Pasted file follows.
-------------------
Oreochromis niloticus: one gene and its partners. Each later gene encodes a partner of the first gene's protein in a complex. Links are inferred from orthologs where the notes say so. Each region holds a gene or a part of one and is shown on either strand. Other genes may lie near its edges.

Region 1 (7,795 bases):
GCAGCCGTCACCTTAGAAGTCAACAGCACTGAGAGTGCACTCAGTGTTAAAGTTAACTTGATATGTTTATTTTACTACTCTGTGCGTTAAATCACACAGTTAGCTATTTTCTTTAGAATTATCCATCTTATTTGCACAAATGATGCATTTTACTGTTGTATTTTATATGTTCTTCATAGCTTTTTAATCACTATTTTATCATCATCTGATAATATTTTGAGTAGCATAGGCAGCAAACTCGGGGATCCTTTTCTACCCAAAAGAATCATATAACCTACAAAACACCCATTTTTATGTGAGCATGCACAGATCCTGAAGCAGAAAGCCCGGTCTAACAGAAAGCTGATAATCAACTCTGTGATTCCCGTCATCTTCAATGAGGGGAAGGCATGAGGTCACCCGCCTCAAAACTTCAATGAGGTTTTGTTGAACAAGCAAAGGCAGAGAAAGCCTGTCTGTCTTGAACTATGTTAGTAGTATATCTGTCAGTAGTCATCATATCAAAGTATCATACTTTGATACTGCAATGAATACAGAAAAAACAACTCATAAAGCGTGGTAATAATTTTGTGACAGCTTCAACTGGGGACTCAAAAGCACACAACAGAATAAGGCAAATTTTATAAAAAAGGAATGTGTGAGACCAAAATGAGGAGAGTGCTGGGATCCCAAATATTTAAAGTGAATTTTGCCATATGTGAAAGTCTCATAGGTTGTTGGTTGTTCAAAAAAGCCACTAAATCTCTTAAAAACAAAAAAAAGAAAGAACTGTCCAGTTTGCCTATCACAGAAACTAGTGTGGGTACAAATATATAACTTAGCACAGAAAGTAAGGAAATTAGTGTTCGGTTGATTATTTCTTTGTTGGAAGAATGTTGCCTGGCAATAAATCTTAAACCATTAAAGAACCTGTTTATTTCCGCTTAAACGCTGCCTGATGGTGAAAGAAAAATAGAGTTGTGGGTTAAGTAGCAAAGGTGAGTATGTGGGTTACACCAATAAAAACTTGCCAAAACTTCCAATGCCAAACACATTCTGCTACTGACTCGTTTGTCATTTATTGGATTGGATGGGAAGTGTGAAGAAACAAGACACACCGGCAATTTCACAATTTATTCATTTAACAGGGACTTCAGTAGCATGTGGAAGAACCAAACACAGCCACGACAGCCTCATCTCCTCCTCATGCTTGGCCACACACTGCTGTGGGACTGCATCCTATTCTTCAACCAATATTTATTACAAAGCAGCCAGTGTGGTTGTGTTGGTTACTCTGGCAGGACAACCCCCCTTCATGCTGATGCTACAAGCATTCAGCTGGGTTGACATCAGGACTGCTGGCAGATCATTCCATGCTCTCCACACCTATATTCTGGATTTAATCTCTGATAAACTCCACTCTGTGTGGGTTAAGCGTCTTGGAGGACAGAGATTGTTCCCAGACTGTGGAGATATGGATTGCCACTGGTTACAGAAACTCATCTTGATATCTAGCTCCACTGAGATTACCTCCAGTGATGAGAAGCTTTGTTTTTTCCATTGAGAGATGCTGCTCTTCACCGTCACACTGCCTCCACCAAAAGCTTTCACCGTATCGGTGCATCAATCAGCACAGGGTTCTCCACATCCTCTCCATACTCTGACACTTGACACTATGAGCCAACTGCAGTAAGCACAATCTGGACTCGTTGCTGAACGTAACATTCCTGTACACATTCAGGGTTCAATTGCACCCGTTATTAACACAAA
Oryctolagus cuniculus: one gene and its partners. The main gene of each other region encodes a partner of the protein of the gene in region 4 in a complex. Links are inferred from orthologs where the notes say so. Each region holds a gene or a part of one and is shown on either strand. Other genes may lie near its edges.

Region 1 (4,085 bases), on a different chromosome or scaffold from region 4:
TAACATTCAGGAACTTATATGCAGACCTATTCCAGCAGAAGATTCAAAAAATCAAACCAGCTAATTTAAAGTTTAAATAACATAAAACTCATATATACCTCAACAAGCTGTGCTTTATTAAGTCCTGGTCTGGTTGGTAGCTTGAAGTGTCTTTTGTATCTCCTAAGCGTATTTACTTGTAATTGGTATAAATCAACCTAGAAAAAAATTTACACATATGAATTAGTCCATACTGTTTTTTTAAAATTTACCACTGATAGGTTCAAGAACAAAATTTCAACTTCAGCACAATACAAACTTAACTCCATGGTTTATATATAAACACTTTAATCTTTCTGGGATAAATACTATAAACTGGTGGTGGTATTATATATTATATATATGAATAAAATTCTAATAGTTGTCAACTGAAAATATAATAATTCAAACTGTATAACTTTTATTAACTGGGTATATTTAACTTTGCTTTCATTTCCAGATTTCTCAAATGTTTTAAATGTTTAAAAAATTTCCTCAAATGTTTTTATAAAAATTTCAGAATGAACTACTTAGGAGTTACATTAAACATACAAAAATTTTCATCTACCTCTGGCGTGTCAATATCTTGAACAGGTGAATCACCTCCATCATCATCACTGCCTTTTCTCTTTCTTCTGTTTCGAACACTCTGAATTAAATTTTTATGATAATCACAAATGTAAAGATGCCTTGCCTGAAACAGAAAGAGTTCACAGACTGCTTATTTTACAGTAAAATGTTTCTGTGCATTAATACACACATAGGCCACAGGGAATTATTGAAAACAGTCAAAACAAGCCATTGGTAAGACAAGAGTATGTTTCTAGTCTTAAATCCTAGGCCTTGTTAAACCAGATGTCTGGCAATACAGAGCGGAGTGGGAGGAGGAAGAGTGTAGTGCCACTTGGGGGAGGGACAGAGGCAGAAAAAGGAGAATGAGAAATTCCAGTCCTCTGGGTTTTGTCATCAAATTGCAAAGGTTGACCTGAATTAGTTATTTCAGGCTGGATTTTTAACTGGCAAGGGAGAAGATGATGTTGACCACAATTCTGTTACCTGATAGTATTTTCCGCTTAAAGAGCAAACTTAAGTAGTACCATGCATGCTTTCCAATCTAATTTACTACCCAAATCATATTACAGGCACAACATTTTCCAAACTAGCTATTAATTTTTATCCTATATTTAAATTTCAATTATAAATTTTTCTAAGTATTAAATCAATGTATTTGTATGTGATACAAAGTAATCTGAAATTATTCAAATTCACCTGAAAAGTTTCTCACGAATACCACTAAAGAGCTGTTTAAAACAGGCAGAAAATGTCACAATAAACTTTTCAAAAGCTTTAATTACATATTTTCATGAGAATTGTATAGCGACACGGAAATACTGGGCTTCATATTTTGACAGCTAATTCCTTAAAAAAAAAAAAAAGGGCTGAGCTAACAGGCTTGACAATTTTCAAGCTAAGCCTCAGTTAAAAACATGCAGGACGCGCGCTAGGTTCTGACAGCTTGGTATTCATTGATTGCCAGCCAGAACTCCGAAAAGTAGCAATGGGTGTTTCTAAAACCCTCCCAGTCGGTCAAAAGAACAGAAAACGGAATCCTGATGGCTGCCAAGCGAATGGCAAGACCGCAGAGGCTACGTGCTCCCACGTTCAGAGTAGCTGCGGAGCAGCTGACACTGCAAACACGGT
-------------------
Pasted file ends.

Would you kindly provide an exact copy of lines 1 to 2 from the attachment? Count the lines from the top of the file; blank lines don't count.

Oreochromis niloticus: one gene and its partners. Each later gene encodes a partner of the first gene's protein in a complex. Links are inferred from orthologs where the notes say so. Each region holds a gene or a part of one and is shown on either strand. Other genes may lie near its edges.

Region 1 (7,795 bases):